RICHMOND, Va. (WRIC) – Gov. Glenn Youngkin’s hopes of cutting Virginia’s corporate tax rate face an uncertain future as one budget negotiator said the proposal is “clearly off the table,” and another insisted it is still alive.
The General Assembly approved a stop-gap budget bill in February to fund programs needed across Virginia and to give leaders of the legislature’s money committees more time to iron out specifics, including Youngkin’s proposal for $1 billion in new tax cuts that split Democrats and Republicans.
But lawmakers negotiating revisions to the two-year state budget have been stuck “in a holding pattern” as they wait to get a better idea of Virginia’s economic future amid concerns of a possible recession this year, state Sen. George L. Barker (D-Fairfax), co-chair of the Senate Finance Committee, told 8News.
The Republican budget negotiator, House Appropriations Chair Barry Knight (R-Virginia Beach), said they are monitoring several factors while discussing the spending plan, including Virginia’s unemployment rate, the stock market and how higher interest rates impact businesses.
“We don’t know how our revenues are going to do,” Del. Knight said in a brief interview Wednesday.
While this uncertainty has kept them from making commitments that can’t be met, Knight and Barker stressed they are in no rush because lawmakers already passed a two-year state budget that will last until the end of next June.
When asked if any of the governor’s proposals are nonstarters in the budget talks, Barker told 8News the 1% corporate tax rate cut is “clearly off the table.”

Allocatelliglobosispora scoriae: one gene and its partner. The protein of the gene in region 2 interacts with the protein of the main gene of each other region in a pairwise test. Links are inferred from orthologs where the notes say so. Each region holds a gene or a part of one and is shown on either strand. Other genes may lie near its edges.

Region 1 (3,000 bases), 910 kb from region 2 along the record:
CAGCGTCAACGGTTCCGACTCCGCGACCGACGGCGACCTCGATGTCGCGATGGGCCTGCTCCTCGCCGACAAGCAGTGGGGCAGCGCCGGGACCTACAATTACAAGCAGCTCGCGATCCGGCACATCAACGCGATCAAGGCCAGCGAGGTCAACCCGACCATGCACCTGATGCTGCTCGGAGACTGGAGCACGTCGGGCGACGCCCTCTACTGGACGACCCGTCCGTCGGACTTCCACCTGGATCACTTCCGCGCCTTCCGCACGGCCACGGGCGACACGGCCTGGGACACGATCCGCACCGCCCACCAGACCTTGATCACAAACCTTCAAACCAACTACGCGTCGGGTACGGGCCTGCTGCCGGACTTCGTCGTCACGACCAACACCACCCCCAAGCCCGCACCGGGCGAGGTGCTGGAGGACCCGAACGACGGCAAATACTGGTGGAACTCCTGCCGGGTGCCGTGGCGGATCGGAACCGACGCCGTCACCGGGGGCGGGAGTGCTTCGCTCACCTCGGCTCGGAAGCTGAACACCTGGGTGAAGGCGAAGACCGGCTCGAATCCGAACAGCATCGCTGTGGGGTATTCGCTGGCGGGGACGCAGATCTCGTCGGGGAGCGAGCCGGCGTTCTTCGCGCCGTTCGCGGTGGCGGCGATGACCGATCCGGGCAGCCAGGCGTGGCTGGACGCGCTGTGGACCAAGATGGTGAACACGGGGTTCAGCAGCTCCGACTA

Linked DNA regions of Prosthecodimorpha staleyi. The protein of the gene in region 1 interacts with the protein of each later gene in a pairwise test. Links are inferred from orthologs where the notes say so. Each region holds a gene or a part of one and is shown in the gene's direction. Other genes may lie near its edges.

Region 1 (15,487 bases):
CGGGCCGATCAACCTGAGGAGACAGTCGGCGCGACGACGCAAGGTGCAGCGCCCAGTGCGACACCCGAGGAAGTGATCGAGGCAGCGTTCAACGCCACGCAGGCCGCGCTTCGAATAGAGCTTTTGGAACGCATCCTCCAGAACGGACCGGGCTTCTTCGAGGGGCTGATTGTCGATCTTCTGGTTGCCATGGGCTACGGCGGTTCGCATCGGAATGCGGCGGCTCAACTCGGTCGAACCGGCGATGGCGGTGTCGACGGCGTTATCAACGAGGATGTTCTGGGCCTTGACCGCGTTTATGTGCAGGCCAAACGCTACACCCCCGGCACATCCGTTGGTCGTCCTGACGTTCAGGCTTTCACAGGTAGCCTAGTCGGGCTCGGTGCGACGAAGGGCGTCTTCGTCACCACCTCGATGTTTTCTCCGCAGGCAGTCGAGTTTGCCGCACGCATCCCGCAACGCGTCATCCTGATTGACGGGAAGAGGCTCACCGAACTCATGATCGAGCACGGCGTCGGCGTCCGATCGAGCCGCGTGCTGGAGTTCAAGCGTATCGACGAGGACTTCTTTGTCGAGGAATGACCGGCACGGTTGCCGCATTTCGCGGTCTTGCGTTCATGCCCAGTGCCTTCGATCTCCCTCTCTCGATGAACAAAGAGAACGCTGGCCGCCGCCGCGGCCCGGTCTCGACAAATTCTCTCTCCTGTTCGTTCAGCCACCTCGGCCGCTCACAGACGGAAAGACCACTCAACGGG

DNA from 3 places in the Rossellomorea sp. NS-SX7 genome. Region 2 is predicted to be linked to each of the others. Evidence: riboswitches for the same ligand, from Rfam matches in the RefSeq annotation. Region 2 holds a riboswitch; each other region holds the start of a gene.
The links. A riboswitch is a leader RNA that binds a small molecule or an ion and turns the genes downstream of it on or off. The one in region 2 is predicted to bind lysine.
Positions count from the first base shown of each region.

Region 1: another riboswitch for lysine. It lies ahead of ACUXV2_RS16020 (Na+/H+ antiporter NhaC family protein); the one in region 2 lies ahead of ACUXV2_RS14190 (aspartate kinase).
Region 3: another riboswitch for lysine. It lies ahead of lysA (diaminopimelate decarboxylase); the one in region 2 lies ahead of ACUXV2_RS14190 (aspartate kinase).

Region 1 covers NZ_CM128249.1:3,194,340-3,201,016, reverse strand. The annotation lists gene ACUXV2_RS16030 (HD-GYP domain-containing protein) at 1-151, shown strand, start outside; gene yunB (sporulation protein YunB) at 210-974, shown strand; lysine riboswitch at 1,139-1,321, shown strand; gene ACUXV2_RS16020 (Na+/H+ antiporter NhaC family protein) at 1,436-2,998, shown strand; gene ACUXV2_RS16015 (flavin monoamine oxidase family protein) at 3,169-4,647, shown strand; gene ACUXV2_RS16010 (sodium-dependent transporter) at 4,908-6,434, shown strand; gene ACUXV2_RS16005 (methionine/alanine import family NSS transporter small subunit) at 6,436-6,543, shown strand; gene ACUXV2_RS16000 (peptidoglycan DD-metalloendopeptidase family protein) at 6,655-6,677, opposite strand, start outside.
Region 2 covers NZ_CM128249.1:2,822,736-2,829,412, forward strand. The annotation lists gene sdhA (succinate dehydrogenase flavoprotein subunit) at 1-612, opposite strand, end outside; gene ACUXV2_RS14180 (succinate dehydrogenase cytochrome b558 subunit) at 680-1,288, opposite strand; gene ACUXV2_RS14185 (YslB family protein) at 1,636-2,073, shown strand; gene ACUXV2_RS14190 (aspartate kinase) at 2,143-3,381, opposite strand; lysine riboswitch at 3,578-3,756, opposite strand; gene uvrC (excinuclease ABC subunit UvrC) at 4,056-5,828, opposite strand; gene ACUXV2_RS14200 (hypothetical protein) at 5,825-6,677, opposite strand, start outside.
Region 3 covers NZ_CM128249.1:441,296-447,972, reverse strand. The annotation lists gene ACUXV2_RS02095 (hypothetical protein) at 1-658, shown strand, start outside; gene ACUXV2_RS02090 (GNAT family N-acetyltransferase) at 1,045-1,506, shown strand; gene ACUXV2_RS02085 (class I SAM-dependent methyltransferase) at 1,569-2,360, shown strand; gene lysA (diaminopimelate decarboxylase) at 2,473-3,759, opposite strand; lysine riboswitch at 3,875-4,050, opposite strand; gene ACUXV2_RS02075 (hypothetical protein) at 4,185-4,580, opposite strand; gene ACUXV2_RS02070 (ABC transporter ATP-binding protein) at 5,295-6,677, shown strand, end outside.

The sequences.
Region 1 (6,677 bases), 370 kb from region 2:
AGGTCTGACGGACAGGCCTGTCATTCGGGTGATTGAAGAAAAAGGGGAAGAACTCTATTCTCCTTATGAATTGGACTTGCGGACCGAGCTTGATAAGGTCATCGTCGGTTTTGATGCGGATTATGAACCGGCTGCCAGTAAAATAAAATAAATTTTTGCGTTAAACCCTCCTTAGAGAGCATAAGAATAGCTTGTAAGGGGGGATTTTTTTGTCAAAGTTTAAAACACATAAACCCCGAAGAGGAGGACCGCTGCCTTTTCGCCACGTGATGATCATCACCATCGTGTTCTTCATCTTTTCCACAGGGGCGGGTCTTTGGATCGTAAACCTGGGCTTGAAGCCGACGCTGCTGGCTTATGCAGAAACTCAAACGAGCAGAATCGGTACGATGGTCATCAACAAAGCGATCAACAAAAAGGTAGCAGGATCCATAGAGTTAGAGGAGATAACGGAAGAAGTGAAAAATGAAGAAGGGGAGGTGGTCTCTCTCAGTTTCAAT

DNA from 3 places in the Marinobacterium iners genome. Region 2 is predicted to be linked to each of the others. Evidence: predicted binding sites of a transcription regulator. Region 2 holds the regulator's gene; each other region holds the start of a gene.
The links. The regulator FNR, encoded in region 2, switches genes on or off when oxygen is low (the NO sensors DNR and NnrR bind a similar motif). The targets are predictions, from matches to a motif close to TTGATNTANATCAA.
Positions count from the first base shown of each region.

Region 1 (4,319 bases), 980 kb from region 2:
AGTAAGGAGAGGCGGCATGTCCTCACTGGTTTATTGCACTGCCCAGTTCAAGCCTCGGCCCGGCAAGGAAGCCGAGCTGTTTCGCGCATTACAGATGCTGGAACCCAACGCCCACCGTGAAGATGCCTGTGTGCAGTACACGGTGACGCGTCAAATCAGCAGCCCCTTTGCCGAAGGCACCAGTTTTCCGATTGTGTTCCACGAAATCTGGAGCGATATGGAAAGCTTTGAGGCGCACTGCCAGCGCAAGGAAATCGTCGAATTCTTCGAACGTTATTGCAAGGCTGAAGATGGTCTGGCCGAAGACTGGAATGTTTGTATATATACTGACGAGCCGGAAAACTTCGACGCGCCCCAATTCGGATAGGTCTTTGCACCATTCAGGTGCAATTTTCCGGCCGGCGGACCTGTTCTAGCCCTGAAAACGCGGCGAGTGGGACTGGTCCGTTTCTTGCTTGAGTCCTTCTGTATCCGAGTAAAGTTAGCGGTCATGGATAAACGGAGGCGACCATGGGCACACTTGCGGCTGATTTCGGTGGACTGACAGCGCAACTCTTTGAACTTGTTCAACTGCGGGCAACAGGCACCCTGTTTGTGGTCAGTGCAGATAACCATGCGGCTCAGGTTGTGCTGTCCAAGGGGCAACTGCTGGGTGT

“Nobody has been asking for that,” the senator told 8News in an interview Wednesday.
House Republicans have backed Youngkin’s proposals to cut the corporate income tax rate from 6% to 5% — a move his administration said would help entice companies to Virginia — and reduce the top income tax rate from 5.75% to 5.5%.
Senate Democrats haven’t dismissed all the proposed tax cuts but have made their opposition to the corporate tax cut clear. They believe the $3.6 billion surplus Youngkin has touted as a way to pay for both tax cuts and make investments in education and mental health should fund other initiatives.
Knight said compromises are part of budget negotiations, but they lack a clear picture of the state’s revenues for the upcoming fiscal year, so nothing is set in stone.
“Everything now is back on the table,” Knight told 8News. “I know what I want, and they know what they want, but we’re not going to get everything we want because there’s not enough money.”
Two weeks ago, Youngkin said there was “plenty of money” for his proposed tax cuts and key investments in the state’s education and behavioral health systems.
Youngkin spokesperson Christian Martinez echoed that stance in a statement Thursday lauding last year’s budget deal with $4 billion in tax cuts as proof that “tax cuts don’t have to be a partisan issue.”
“We’re on the right path but Virginians are still overtaxed,” Martinez wrote. “With general fund revenue collections continuing to exceed projections this year, Governor Youngkin remains confident in our ability to deliver additional tax relief of more than $1 billion for families and businesses, while also making critical investments in behavioral health, education and law enforcement.”
Knight said negotiators are set to meet next week and have a series of other meetings planned to discuss budget amendments, including possible provisions on cities eligible for casino licenses.